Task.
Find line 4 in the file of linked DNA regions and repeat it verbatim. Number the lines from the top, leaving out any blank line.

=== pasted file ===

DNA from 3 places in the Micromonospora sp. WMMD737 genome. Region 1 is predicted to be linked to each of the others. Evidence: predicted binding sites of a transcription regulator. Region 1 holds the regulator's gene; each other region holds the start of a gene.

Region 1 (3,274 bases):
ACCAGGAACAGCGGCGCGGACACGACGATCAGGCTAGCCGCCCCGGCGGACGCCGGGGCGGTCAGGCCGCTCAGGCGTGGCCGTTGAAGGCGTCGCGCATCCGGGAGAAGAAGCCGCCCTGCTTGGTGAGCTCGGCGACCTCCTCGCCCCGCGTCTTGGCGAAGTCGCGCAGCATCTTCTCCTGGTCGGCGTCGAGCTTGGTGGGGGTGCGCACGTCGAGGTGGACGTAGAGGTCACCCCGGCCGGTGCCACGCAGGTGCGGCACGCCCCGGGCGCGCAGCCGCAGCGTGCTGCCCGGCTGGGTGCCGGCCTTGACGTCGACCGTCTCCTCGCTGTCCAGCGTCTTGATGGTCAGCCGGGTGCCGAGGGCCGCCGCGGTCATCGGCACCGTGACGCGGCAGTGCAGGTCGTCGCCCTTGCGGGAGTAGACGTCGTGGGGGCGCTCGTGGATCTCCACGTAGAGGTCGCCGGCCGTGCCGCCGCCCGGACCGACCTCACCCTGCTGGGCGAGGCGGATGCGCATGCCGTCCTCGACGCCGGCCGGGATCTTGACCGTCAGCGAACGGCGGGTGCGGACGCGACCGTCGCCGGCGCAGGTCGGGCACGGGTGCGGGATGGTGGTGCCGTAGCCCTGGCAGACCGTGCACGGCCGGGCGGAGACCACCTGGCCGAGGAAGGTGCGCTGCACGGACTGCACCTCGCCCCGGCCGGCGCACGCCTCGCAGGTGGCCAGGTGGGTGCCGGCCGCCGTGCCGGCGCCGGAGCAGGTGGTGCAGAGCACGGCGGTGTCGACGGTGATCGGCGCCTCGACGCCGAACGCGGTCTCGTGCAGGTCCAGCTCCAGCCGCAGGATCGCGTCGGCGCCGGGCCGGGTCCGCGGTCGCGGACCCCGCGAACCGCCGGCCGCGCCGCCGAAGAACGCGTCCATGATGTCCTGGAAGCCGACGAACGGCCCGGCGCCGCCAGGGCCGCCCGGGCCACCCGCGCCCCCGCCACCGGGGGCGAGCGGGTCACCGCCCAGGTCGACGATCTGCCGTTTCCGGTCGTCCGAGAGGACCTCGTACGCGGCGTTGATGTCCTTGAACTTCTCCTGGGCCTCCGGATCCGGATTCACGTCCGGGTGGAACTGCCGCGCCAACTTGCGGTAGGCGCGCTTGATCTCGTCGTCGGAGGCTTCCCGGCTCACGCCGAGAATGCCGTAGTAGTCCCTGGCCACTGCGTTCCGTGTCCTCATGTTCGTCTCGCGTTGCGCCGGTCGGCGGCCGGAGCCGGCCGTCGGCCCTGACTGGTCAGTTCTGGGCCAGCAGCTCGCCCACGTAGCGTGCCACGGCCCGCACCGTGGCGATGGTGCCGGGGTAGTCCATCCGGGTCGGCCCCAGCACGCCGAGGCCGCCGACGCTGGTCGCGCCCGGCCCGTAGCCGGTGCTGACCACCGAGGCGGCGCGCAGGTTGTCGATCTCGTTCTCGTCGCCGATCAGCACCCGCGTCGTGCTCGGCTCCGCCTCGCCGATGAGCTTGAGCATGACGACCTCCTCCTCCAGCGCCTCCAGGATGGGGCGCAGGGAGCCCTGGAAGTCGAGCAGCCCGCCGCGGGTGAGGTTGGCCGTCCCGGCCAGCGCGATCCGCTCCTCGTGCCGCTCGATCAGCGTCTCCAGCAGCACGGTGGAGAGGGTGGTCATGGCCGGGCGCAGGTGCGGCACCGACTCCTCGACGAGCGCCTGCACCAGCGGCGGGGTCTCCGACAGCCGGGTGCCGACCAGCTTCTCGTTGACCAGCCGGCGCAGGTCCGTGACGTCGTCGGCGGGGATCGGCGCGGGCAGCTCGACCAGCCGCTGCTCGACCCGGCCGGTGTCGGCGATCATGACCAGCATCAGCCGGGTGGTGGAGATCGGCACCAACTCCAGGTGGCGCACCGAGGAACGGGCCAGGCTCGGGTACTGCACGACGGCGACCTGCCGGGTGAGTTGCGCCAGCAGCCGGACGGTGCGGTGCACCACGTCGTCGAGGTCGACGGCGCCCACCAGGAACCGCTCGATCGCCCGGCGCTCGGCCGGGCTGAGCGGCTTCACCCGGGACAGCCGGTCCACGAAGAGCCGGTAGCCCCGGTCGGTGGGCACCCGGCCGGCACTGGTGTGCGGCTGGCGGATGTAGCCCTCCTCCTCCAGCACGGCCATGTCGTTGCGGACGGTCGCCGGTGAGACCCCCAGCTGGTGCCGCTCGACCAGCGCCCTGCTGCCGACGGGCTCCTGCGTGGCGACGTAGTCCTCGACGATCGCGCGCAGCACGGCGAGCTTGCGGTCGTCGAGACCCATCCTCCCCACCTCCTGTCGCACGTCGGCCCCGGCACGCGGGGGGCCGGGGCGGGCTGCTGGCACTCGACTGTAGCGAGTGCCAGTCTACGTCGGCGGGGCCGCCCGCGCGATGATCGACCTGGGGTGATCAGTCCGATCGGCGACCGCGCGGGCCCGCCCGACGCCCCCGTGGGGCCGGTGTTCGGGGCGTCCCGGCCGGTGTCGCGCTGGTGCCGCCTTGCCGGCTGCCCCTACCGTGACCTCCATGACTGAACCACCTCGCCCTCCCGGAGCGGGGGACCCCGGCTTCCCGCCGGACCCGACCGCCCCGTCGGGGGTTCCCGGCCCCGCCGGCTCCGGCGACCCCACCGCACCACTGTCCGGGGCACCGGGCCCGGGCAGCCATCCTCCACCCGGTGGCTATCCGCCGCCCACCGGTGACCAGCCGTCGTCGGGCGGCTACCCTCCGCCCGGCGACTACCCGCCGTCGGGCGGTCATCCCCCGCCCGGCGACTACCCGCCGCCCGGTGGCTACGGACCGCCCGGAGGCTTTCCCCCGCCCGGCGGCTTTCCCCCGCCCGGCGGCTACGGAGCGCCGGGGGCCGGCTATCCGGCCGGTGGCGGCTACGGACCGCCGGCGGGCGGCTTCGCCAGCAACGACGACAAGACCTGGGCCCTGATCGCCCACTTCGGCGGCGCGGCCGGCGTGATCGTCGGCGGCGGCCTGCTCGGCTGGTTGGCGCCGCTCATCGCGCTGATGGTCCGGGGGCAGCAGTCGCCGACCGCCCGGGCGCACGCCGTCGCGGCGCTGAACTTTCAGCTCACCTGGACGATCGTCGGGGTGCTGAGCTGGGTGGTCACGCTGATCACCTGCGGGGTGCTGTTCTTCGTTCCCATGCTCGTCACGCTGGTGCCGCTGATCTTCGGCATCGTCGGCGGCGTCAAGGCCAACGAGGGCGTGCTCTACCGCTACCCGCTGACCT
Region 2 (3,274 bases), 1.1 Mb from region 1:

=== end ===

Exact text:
Region 2 (3,274 bases), 1.1 Mb from region 1: